Like most little girls, Addison DiGiovanni of Pittsford wanted to celebrate her 5th birthday with friends. But rather than asking for a new toy or doll, Addison wanted her guests to bring art supplies so she could give them to other children.
“I am thankful for our abundance, but that is not what I want my children to know,” said Stephanie DiGiovanni, Addison’s mom. “I want them to understand they’re lucky to be healthy, to have parents who love them and to have all of their basic needs met every day. I have never really known what it’s like to need something. I have never had to make the choice between buying food or paying rent or medical bills, but I have met many people who have. I don’t think that should be a reason why a child does not get the opportunity to learn the way our children do.”
Addison is part of a family volunteer group called Little Helpers. Throughout the month of July the group collected art supplies for the Villa of Hope. The Rochester non-profit is devoted to helping at-risk children and their families. It was started 71 years ago as an orphanage and now helps more than 2,000 people each year.
“Art programs at the Villa of Hope are extremely important,” said Christina Gullo, Villa of Hope President and CEO. “Our youth value the opportunities to be creative and in many cases helps with their therapy towards becoming a healthier person. The donation of these supplies assists our art teachers in their program development, but then also aids our staff in developing opportunities for youth to showcase their talents.”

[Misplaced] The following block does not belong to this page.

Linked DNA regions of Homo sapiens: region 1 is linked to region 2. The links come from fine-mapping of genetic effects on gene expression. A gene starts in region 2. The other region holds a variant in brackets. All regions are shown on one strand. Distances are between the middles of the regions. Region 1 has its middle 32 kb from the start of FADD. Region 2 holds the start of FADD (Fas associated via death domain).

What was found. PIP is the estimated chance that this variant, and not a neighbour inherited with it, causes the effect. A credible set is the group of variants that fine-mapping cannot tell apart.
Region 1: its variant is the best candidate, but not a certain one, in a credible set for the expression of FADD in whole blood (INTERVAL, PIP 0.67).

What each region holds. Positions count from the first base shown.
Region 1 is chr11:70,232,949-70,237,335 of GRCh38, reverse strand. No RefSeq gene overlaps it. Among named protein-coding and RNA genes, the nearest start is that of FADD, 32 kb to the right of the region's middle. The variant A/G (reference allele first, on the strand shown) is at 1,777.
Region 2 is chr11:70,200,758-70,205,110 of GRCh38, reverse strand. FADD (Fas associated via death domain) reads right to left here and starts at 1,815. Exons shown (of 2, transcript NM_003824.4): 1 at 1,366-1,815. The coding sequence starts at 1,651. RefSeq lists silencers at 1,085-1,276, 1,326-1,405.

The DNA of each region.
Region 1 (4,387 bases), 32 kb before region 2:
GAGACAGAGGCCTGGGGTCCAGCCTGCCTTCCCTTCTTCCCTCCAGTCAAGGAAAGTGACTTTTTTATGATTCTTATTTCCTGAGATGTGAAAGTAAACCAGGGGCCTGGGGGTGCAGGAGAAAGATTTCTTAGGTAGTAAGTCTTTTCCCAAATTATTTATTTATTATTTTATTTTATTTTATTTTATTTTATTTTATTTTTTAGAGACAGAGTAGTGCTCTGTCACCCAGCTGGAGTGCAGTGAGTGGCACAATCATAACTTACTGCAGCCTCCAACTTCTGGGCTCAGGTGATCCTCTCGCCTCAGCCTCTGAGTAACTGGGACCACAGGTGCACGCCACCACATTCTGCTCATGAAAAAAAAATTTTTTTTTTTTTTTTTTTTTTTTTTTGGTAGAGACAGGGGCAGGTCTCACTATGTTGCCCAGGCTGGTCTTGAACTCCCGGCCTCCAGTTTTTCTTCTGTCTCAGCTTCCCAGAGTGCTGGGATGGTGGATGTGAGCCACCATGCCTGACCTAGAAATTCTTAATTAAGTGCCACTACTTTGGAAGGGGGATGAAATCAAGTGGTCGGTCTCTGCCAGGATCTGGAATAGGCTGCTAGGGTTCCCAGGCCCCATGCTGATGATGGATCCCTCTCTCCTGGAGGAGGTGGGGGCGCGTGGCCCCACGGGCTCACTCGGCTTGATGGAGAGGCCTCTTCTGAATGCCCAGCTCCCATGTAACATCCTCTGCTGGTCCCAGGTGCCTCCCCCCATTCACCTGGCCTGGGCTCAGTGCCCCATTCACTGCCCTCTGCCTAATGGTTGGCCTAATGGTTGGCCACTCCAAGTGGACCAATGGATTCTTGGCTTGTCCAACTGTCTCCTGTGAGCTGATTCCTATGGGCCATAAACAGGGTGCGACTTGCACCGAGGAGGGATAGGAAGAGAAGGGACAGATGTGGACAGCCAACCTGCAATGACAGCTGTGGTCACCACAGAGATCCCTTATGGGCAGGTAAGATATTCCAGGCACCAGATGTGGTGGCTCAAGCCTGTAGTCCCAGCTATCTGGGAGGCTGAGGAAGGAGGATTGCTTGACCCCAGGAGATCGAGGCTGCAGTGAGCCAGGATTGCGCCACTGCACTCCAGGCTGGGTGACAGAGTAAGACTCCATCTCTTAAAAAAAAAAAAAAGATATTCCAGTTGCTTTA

Little Helpers also showed off their creative side and made paper crowns for the children at Villa of Hope. Cookies and lemonade were waiting for the pint size Picassos as they presented their donations to the staff.
“The goal of the Little Helpers Program is to raise confident children who see giving back to the community as a normal aspect of their lives.” shared Gullo. “A philosophy such as this is parallel to the work that takes place with our youth at the Villa of Hope every day. This partnership just makes perfect sense.”
“I feel that providing my children with any opportunity to give back at this young age will help instill the values I feel are most important,” added DiGiovanni. “I want my children to understand that we live in a global community. If you help someone in another town, you are helping the whole community and ultimately the world. I want my kids to be Little Helpers…who grow up to be BIG HELPERS!”
For more information about Villa of Hope check out www.VillaofHope.org
Next month Little Helpers will be collecting books for children at Henry W. Longfellow School #36 in Rochester.